Several measures on the San Francisco ballot cruised to victory Tuesday while two additional measures were still too close to call. Facing a $1.5 billion budget deficit, San Francisco City Hall had turned toward voters to help fill that gap.
Of the tax measures on the ballot this year, only one — Proposition F, a massive business tax overhaul — had unanimous support from Mayor London Breed and the Board of Supervisors. Money from that measure was critical to keeping the city’s delicately balanced budget intact.
But Breed was frustrated by the board, which placed a few other taxes on the ballot this year. They include Proposition L, a tax on companies whose CEOs are paid far higher than the average employee, and Proposition I, an increased real-estate transfer tax on properties worth $10 million or more.
The worry? Tax fatigue from voters, many of whom have lost jobs or had their lives upended by the pandemic.
Aside from taxes, voters also faced an eclectic mix of questions this November — ranging from how much power the Department of Public Works should have to whether non-citizens should be able to serve on commissions and boards.
Here’s where the measures stood:
Proposition A: A $487.5 million bond measure passed easily, with the money going to homelessness, mental health, parks and infrastructure projects. It needed a two-thirds super-majority to pass. This measure had widespread political support, including from both Breed and the Board of Supervisors.
Proposition B: A City Charter amendment to break the Public Works Department into two also won. One agency, the Department of Sanitation and Streets, will deal with street cleaning, sidewalk maintenance and sanitation. The other will handle engineering, design and project management. The measure will also create a commission to oversee the new sanitation department. It will cost the city between $2.5 million and $6 million annually, according to the City Controller’s Office. It needed a simple majority to pass.
Proposition C: A charter amendment appeared headed to victory that would allow those without U.S. citizenship to serve on boards that advise City Hall on issues ranging from housing to health care. It needed a simple majority to pass.
Proposition D: This measure, handily passed by voters, will amend the City Charter to create greater oversight at the Sheriff’s Department. It needed a simple majority to pass. The measure will create a seven-member Sheriff’s Department Oversight Board that will make policy recommendations to the sheriff and the Board of Supervisors. It will also create the Sheriff’s Department Office of Inspector General to investigate in-custody deaths and complaints against the department as well as its employees and contractors.
Proposition E: Voters approved this measure, which will eliminate the requirement in San Francisco law that the Police Department have at least 1,971 full-duty officers. It needed a simple majority to pass.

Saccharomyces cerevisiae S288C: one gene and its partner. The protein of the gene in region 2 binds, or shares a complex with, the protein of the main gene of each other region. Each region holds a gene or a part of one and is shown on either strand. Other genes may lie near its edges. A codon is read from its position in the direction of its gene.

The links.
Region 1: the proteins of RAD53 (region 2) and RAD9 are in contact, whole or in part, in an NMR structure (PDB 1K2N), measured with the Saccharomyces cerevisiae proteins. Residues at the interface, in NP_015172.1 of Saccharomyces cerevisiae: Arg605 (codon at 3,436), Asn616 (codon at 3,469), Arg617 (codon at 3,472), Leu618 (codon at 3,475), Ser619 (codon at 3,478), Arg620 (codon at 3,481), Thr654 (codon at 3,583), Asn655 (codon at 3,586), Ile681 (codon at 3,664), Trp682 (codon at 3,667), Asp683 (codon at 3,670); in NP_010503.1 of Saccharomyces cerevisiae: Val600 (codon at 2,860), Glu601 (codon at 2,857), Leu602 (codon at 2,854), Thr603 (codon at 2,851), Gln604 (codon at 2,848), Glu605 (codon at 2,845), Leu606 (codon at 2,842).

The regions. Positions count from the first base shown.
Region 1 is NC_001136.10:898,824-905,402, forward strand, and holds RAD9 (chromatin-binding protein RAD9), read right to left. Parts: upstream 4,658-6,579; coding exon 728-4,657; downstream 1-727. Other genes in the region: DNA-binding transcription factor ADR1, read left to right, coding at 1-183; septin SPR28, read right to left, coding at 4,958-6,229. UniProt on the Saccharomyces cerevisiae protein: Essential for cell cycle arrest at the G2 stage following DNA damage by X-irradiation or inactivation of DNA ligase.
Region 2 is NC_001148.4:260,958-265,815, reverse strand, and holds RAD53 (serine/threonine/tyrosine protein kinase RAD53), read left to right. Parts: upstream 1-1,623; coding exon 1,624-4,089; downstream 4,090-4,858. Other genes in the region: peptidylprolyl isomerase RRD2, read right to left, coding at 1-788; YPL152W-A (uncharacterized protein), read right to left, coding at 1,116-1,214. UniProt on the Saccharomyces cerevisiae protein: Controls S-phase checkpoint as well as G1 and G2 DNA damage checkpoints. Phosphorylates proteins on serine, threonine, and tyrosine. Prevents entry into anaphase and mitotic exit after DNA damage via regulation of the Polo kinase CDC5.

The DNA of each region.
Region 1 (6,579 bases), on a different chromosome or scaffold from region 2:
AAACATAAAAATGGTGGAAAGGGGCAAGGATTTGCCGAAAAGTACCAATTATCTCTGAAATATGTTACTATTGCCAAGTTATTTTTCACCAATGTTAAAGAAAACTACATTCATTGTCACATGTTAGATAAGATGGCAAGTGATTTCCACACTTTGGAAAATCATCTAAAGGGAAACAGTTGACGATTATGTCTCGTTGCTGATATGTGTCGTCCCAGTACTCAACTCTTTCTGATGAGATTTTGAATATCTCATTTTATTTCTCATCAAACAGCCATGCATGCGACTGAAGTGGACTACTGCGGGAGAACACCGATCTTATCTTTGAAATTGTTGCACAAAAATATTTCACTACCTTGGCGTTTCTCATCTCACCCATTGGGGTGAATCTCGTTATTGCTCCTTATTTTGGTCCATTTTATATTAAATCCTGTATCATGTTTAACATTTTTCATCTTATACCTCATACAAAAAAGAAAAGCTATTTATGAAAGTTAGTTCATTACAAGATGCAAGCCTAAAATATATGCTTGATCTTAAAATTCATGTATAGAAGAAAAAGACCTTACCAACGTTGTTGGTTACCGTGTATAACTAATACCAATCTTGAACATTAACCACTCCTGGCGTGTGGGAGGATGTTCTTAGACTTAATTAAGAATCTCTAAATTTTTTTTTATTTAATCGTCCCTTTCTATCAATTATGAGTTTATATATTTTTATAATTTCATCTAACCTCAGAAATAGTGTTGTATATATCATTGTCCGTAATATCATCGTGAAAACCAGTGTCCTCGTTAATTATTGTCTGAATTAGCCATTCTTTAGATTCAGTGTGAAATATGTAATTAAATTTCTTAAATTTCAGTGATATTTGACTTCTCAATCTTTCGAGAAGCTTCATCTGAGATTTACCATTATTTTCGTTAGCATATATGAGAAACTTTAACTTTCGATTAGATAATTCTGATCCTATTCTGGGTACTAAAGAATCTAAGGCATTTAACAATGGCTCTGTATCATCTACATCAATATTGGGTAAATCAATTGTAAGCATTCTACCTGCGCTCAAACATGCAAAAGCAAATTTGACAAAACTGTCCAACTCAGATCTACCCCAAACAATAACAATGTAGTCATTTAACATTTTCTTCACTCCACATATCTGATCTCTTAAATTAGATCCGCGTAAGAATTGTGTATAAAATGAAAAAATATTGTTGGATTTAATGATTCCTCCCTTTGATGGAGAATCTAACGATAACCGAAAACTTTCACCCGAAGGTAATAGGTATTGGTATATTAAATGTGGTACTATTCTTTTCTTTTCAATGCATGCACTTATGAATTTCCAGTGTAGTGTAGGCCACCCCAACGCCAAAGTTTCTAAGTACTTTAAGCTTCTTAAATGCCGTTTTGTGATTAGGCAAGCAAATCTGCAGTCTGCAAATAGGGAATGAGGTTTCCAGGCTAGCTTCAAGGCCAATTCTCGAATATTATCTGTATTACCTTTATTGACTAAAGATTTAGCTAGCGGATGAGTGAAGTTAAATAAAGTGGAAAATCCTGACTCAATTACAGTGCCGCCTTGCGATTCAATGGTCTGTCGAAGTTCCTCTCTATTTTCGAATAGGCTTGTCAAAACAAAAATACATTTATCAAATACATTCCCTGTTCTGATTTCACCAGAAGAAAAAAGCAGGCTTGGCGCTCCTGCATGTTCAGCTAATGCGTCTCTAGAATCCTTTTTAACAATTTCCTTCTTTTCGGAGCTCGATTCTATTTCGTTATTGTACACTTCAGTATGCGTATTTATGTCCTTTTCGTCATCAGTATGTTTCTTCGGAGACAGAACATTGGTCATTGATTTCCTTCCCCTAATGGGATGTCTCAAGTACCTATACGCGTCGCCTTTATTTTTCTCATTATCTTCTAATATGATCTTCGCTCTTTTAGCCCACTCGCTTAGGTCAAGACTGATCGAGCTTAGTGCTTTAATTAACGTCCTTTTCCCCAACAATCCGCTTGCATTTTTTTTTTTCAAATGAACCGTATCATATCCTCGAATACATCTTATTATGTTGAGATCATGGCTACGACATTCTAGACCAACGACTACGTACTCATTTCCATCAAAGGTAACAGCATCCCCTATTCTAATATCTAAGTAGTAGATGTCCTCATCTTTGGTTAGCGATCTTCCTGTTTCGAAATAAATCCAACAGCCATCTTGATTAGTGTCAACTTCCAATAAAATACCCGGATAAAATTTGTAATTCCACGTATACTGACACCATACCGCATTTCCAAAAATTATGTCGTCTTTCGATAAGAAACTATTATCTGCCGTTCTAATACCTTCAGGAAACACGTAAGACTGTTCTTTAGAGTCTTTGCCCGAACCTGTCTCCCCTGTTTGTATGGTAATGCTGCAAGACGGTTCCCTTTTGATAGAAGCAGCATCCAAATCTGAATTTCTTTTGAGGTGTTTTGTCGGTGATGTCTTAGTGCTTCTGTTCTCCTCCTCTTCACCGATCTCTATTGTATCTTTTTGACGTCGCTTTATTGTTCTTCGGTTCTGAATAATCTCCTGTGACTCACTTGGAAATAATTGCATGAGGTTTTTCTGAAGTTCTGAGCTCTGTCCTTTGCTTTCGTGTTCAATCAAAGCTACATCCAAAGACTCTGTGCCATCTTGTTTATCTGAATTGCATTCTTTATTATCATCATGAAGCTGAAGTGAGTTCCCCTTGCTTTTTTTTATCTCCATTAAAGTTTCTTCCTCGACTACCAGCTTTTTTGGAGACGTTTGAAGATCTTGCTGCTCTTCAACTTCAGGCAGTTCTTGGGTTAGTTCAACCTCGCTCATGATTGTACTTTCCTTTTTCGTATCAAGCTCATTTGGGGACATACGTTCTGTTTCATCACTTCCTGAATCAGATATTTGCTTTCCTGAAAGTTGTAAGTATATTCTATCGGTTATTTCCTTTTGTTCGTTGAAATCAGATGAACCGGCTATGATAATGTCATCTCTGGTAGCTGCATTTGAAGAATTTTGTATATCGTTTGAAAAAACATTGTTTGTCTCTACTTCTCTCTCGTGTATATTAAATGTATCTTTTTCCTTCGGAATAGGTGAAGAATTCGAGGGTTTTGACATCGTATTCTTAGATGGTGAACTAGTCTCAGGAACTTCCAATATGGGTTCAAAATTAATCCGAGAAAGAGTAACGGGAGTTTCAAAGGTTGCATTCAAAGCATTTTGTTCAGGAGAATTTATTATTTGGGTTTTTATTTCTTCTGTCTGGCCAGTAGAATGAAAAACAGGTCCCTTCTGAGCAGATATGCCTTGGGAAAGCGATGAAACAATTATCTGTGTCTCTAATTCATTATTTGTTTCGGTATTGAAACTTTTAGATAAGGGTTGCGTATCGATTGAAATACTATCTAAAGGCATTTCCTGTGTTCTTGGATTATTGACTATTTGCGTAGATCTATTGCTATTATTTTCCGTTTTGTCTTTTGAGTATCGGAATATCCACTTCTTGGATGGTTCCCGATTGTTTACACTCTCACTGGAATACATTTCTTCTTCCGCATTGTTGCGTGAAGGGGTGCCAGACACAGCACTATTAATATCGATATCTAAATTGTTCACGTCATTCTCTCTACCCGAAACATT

Proposition F: A complete overhaul of San Francisco’s business-tax structure won. It will phase out the payroll tax, increase gross receipts business tax rates for some businesses and increase the number of small companies exempted from the business tax. This measure had support from Breed and the Board of Supervisors, as it is key to helping the city plug a massive budget deficit caused by the pandemic. It needed a simple majority to pass.
Proposition G: A measure that would allow 16- and 17-year-olds to vote in local elections was narrowly winning. It needed a simple majority to pass.
Proposition H: A measure intended to help the city’s struggling small businesses by streamlining permitting processes for new businesses and making it easier for existing restaurants and retailers to make changes to their business models and storefronts passed.
Proposition I: A measure to increase the transfer tax on property sales valued at $10 million or more was approved by voters. This measure had attracted the most opposition of any ballot measure this year, largely from big landlords and developers. Supervisor Dean Preston, who wrote the measure, said the money will go toward affordable housing production — though that was not guaranteed. It needed a simple majority to pass.
Proposition J: A $288 parcel tax that will generate about $48 million a year for San Francisco Unified School District’s teachers also won. It needed a two-thirds super majority to pass.
Proposition K: Voters also approved a measure that would allow San Francisco to build or fix up to 10,000 units of affordable housing but provided no funding to do so. It needed a simple majority to pass.
Proposition L: Dubbed the CEO tax, this measure passed and will tax companies where top executives earn significantly more than the rest of their workforce. It needed a simple majority.
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